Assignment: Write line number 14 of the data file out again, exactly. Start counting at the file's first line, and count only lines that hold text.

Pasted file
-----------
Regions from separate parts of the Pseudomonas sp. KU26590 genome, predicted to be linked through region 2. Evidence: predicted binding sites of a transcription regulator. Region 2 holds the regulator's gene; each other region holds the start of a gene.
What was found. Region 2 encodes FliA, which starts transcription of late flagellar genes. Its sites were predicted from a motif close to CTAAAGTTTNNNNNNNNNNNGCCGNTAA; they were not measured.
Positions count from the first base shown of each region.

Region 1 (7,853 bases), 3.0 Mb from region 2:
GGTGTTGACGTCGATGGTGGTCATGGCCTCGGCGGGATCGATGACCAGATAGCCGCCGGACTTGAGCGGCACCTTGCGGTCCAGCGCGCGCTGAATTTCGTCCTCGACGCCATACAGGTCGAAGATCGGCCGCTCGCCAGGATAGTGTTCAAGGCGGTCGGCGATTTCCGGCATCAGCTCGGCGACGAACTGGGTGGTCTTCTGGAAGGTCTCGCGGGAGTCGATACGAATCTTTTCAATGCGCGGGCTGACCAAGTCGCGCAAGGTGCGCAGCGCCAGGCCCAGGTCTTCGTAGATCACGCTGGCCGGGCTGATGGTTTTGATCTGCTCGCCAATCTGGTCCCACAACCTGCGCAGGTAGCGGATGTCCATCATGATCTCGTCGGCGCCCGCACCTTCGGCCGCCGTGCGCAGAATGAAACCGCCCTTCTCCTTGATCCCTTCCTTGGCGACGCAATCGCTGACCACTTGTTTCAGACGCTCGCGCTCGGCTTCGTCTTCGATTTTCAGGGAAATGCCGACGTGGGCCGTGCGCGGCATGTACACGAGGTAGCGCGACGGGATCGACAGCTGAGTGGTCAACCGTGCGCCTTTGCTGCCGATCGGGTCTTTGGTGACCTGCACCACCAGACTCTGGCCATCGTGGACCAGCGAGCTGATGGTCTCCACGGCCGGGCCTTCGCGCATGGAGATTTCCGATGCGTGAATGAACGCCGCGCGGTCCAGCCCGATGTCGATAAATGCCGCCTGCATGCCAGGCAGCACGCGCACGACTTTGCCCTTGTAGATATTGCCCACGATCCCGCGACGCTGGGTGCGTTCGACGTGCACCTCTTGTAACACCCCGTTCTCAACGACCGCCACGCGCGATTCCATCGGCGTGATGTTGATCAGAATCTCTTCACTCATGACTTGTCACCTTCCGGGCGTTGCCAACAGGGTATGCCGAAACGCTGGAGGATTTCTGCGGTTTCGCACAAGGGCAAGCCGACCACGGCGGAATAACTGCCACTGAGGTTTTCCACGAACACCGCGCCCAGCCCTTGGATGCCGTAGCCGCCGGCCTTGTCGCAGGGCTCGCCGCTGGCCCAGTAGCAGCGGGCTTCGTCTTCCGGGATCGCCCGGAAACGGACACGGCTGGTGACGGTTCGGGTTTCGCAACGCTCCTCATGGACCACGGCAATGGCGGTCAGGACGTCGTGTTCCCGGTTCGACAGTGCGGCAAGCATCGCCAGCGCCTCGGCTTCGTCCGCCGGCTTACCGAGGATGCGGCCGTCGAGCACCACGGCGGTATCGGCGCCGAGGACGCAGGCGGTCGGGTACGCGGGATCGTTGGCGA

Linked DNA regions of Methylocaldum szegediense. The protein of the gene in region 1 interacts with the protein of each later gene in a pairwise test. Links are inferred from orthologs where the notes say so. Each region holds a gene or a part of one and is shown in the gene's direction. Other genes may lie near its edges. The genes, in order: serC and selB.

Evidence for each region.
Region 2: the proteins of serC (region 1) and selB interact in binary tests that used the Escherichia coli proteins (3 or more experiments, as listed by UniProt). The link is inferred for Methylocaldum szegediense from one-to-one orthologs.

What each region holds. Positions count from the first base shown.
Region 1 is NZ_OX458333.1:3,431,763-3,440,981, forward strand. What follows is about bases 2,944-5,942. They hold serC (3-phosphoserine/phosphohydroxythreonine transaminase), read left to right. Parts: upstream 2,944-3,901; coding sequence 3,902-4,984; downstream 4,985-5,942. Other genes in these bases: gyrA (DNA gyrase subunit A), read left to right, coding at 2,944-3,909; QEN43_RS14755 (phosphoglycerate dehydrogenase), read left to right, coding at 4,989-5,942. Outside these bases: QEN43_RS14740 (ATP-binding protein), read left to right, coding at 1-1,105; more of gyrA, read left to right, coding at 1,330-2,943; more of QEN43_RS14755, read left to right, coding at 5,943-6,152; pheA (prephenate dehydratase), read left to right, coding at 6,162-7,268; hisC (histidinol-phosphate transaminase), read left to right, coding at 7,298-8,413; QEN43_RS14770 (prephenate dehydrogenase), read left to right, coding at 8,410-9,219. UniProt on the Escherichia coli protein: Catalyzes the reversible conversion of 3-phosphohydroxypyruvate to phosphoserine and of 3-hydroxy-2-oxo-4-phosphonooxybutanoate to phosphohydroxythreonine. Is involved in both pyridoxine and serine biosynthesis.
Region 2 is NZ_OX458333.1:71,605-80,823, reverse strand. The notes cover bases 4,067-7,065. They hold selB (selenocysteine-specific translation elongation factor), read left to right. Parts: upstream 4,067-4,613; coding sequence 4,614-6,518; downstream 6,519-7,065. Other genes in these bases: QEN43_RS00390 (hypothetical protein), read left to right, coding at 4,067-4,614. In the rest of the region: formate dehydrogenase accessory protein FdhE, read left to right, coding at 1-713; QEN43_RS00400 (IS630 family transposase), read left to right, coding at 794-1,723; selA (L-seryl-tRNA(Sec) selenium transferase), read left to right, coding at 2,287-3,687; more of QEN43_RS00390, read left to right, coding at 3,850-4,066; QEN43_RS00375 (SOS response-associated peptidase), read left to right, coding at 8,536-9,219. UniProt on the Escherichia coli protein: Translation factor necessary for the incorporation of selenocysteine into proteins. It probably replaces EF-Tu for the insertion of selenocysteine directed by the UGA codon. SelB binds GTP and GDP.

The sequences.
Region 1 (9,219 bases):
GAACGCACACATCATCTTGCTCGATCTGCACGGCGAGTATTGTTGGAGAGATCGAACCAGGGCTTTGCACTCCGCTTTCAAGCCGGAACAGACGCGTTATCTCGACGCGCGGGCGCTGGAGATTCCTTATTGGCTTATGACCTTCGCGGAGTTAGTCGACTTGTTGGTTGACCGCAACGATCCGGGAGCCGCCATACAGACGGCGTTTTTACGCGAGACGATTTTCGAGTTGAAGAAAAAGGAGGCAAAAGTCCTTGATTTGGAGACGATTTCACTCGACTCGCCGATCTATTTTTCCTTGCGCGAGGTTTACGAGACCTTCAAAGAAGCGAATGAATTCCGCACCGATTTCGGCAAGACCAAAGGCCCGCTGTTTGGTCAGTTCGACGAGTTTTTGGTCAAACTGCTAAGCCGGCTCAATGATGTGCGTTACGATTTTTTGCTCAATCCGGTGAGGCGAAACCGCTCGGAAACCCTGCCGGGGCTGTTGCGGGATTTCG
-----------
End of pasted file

GAACGCACACATCATCTTGCTCGATCTGCACGGCGAGTATTGTTGGAGAGATCGAACCAGGGCTTTGCACTCCGCTTTCAAGCCGGAACAGACGCGTTATCTCGACGCGCGGGCGCTGGAGATTCCTTATTGGCTTATGACCTTCGCGGAGTTAGTCGACTTGTTGGTTGACCGCAACGATCCGGGAGCCGCCATACAGACGGCGTTTTTACGCGAGACGATTTTCGAGTTGAAGAAAAAGGAGGCAAAAGTCCTTGATTTGGAGACGATTTCACTCGACTCGCCGATCTATTTTTCCTTGCGCGAGGTTTACGAGACCTTCAAAGAAGCGAATGAATTCCGCACCGATTTCGGCAAGACCAAAGGCCCGCTGTTTGGTCAGTTCGACGAGTTTTTGGTCAAACTGCTAAGCCGGCTCAATGATGTGCGTTACGATTTTTTGCTCAATCCGGTGAGGCGAAACCGCTCGGAAACCCTGCCGGGGCTGTTGCGGGATTTCG